“Hear no evil, speak no evil, and you won’t be invited to cocktail parties.”
― Oscar Wilde.
A defamation lawsuit “compensates a plaintiff for damage to reputation or good name caused by publication of false information.” 9A Ariz. Prac., Business Law Deskbook § 33:5 (2022). A publication generally falls into one of two categories, libel (written) or slander (spoken). A defamation occurs when published information is false. Thus, truth is a defense to the claim.
Defamation is an area of the law that generates a great deal of interest and volatility. In Arizona, the defamation of a private (non-public) figure requires five elements:
- The Defendant made, said, or wrote a defamatory statement of fact about the Plaintiff;
- The statement was false;
- The Defendant made, said, or wrote the statement to a third person;
- The Defendant was negligent in failing to determine the truth of the statement; and
- The Defendant’s statement caused the Plaintiff to be damaged.
Peagler v. Phoenix Newspapers, Inc., 114 Ariz. 309 (1977); see also, Arizona Pattern Jury Instruction, (Civil) Defamation 1B (7th ed). It is important to note that a statement related to a private individual is subject to the negligence standard, meaning a defendant did not use reasonable care when making a statement about the Plaintiff to a third person. In addition, statements of fact often spill over into opinions. There are sometimes disputes over whether a statement is one of fact or opinion.
Statements directed at a public figure are subject to the actual malice standard, meaning those statements are only defamatory if a Plaintiff can prove by “clear and convincing evidence that […] at the time the statement was made, said, or written [the Defendant] knew that the statement was false or acted in reckless disregard of whether the statement was true or false.” New York Times v. Sullivan, 376 U.S. 254 (1964); see also, Arizona Pattern Jury Instruction, (Civil) Defamation 1A (7th ed). While some public figures are easy to identify in litigation (ie. celebrities and well known politicians), in some cases the task of determining whether a Plaintiff is a public figure is “much like trying to nail a jellyfish to the wall.” Dombey v. Phoenix Newspapers, Inc., 150 Ariz. 476, 483 (1986). Generally, a plaintiff is a public figure for purposes of defamation “if he thrust[s] himself or his views into public controversy to influence others.” Id. at 483; citing, Hutchinson v. Proxmire, 443 U.S. 111, 135 (1979).
Any claim for libel or slander must be “commenced and prosecuted within one year after the cause of action accrues.” A.R.S. § 12-541(1). In some cases, when an action “accrues’ is a complicated issue and numerous court cases have addressed this issue. Generally, the “statute of limitations for a defamation action begins to run upon publication of the defamatory statement.” Larue v. Brown, 235 Ariz. 440, 443 (Ct. App. 2014).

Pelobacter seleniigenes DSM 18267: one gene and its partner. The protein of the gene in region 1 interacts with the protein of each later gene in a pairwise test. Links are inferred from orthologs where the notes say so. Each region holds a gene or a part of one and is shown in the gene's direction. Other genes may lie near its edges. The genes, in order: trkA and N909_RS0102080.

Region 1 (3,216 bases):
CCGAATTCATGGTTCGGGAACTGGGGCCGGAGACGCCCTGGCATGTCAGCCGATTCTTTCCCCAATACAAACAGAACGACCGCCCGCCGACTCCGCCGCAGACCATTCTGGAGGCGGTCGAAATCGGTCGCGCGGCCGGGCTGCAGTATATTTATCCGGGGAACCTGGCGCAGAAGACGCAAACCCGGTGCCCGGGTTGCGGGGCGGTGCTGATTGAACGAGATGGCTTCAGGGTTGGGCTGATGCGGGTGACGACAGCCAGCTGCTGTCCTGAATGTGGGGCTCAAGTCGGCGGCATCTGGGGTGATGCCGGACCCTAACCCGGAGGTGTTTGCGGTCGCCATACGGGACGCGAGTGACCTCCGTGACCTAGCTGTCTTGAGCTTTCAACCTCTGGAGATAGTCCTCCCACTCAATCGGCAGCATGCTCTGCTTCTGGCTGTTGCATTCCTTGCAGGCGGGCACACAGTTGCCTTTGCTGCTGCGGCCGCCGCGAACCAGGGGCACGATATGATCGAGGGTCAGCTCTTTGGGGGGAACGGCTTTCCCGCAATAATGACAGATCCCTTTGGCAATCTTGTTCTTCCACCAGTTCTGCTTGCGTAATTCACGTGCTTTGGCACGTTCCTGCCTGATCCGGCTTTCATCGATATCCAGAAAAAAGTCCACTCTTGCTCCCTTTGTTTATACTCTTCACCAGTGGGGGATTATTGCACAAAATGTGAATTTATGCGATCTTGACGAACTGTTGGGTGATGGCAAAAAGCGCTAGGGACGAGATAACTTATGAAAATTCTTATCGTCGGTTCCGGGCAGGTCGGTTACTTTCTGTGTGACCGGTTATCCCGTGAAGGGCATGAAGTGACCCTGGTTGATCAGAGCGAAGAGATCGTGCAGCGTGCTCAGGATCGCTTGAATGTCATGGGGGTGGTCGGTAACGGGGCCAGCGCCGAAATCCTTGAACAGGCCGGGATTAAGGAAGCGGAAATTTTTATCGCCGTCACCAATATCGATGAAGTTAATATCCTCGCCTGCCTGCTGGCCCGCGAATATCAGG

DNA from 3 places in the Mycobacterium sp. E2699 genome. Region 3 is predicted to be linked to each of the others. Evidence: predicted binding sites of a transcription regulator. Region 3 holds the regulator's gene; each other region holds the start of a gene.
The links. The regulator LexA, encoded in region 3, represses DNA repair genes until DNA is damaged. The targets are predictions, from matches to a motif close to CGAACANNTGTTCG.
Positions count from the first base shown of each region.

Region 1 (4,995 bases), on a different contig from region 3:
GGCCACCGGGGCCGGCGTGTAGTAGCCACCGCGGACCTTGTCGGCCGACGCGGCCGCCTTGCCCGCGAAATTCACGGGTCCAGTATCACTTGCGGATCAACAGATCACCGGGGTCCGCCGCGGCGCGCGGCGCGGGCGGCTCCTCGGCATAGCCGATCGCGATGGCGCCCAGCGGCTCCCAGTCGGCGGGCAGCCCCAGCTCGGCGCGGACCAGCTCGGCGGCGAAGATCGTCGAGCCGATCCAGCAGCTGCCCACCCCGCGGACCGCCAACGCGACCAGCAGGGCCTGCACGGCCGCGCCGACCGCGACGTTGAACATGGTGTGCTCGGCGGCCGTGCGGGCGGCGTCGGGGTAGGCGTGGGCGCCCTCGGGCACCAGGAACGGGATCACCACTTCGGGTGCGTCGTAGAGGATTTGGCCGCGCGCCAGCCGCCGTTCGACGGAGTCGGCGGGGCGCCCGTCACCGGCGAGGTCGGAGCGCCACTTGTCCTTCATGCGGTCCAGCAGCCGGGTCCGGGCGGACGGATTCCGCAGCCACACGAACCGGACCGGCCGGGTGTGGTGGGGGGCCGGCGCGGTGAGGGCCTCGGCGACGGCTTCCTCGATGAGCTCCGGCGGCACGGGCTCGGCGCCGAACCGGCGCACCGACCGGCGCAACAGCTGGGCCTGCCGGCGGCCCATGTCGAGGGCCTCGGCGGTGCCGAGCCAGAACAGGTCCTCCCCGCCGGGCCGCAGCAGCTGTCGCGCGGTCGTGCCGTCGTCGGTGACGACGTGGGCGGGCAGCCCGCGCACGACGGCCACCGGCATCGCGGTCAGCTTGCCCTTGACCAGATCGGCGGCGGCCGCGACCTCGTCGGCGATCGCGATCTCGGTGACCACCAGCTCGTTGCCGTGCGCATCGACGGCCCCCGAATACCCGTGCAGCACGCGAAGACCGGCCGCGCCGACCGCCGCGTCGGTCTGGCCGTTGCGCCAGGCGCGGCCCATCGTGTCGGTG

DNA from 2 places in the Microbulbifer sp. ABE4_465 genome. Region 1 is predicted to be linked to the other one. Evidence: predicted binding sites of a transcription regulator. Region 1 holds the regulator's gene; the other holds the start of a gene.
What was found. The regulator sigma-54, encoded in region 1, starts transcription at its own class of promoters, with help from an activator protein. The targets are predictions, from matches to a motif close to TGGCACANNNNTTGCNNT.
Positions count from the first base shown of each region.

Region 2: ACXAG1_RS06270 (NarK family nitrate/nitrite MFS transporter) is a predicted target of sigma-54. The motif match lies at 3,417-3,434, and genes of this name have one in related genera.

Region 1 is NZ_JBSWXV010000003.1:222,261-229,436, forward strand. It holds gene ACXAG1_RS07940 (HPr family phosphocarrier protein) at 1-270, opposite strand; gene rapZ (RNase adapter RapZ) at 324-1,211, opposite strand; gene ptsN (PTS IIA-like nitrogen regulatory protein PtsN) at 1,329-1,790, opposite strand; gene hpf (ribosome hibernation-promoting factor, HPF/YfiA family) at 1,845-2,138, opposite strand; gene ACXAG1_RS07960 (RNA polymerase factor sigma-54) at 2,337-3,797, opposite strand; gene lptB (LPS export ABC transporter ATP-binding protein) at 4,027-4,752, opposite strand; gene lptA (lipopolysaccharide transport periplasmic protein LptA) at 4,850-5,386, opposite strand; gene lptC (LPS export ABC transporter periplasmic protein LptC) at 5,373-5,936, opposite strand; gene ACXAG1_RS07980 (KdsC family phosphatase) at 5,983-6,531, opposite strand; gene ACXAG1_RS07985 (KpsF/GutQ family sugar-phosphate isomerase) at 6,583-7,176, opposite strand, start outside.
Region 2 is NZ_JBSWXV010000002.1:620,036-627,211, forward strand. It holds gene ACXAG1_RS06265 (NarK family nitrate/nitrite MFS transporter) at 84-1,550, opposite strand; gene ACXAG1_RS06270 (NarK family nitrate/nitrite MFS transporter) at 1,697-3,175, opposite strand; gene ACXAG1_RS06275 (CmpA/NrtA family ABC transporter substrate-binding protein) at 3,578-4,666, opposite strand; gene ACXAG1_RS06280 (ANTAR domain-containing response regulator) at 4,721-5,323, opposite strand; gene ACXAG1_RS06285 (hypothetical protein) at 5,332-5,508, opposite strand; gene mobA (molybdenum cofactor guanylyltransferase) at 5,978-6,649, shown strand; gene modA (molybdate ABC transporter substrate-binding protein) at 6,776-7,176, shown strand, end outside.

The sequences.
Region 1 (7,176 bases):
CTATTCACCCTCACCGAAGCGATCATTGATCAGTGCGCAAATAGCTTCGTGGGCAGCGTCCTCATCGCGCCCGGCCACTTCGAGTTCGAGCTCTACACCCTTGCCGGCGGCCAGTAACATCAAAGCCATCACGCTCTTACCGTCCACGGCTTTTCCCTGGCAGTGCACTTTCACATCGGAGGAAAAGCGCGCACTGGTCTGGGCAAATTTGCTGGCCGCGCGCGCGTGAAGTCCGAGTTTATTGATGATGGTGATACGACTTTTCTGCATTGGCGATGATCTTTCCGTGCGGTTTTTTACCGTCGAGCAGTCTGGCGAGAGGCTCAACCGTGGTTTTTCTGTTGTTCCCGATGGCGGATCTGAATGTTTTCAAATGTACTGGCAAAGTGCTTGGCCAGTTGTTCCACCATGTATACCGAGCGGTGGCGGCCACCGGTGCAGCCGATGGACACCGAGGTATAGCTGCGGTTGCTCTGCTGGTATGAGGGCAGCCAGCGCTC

Defamation Per Se
In certain cases, a Plaintiff does not need to offer proof of any specific damages or injury are presumed. These claims are known as defamation per se. In Arizona, a defamation per se arises where an alleged defamatory statement imputes to the plaintiff:
(1) a criminal offense punishable by imprisonment or regarded by public opinion as involving moral turpitude;
(2) an existing sexually transmitted disease or other loathsome and communicable disease;
(3) unfitness for the proper conduct of his lawful business, trade, or profession, or
(4) serious sexual misconduct.
Green Acres Trust v. London, 142 Ariz. 12, 22 (App. 1983), aff’d in part and vacated in part, 141 Ariz. 609 (1984); see also, Restatement (Second) of Torts §§ 570–574.
For obvious reasons, statements in these categories are particularly injurious to an individual’s reputation and professional standing. There have recently been a number of high profile cases involving celebrities and politicians, as well as private individuals bringing defamation per se claims to vindicate themselves from allegations of sexual misconduct. Defamation per se claims can result in substantial awards. Professionals, such as real estate brokers should be aware of these claims, particularly under category three regarding fitness for a particular profession. They should also be mindful of slanderous remarks in emails, text messages and other published communications.
Periodicals and Broadcasts